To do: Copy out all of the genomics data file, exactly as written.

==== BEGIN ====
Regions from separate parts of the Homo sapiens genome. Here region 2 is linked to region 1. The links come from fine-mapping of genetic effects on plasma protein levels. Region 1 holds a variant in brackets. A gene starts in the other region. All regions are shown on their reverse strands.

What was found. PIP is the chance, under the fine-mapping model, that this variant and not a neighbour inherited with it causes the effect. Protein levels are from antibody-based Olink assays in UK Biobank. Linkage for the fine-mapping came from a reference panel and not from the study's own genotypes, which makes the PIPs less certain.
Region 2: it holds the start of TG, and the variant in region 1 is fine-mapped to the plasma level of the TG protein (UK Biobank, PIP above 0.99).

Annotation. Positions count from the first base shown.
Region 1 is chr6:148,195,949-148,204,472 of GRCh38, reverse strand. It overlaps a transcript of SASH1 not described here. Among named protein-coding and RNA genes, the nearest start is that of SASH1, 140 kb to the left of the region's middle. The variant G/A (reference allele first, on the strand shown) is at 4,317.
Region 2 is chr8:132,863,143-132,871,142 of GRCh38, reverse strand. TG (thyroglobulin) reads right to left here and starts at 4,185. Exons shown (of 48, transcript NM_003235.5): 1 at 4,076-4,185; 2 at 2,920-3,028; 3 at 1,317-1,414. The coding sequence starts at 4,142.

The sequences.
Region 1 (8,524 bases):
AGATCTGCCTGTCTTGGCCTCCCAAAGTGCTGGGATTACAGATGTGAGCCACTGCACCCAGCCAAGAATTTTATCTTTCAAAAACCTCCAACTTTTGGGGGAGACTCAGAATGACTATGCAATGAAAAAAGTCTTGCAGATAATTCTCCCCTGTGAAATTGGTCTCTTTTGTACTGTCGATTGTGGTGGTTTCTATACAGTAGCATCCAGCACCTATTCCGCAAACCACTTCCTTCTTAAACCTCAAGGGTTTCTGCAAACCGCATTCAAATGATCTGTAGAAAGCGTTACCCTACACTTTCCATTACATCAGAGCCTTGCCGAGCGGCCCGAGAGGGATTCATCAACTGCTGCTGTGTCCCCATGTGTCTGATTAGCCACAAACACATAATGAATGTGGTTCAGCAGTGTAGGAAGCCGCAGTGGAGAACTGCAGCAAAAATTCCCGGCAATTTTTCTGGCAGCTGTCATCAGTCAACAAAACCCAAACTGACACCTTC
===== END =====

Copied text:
Regions from separate parts of the Homo sapiens genome. Here region 2 is linked to region 1. The links come from fine-mapping of genetic effects on plasma protein levels. Region 1 holds a variant in brackets. A gene starts in the other region. All regions are shown on their reverse strands.

What was found. PIP is the chance, under the fine-mapping model, that this variant and not a neighbour inherited with it causes the effect. Protein levels are from antibody-based Olink assays in UK Biobank. Linkage for the fine-mapping came from a reference panel and not from the study's own genotypes, which makes the PIPs less certain.
Region 2: it holds the start of TG, and the variant in region 1 is fine-mapped to the plasma level of the TG protein (UK Biobank, PIP above 0.99).

Annotation. Positions count from the first base shown.
Region 1 is chr6:148,195,949-148,204,472 of GRCh38, reverse strand. It overlaps a transcript of SASH1 not described here. Among named protein-coding and RNA genes, the nearest start is that of SASH1, 140 kb to the left of the region's middle. The variant G/A (reference allele first, on the strand shown) is at 4,317.
Region 2 is chr8:132,863,143-132,871,142 of GRCh38, reverse strand. TG (thyroglobulin) reads right to left here and starts at 4,185. Exons shown (of 48, transcript NM_003235.5): 1 at 4,076-4,185; 2 at 2,920-3,028; 3 at 1,317-1,414. The coding sequence starts at 4,142.

The sequences.
Region 1 (8,524 bases):
AGATCTGCCTGTCTTGGCCTCCCAAAGTGCTGGGATTACAGATGTGAGCCACTGCACCCAGCCAAGAATTTTATCTTTCAAAAACCTCCAACTTTTGGGGGAGACTCAGAATGACTATGCAATGAAAAAAGTCTTGCAGATAATTCTCCCCTGTGAAATTGGTCTCTTTTGTACTGTCGATTGTGGTGGTTTCTATACAGTAGCATCCAGCACCTATTCCGCAAACCACTTCCTTCTTAAACCTCAAGGGTTTCTGCAAACCGCATTCAAATGATCTGTAGAAAGCGTTACCCTACACTTTCCATTACATCAGAGCCTTGCCGAGCGGCCCGAGAGGGATTCATCAACTGCTGCTGTGTCCCCATGTGTCTGATTAGCCACAAACACATAATGAATGTGGTTCAGCAGTGTAGGAAGCCGCAGTGGAGAACTGCAGCAAAAATTCCCGGCAATTTTTCTGGCAGCTGTCATCAGTCAACAAAACCCAAACTGACACCTTC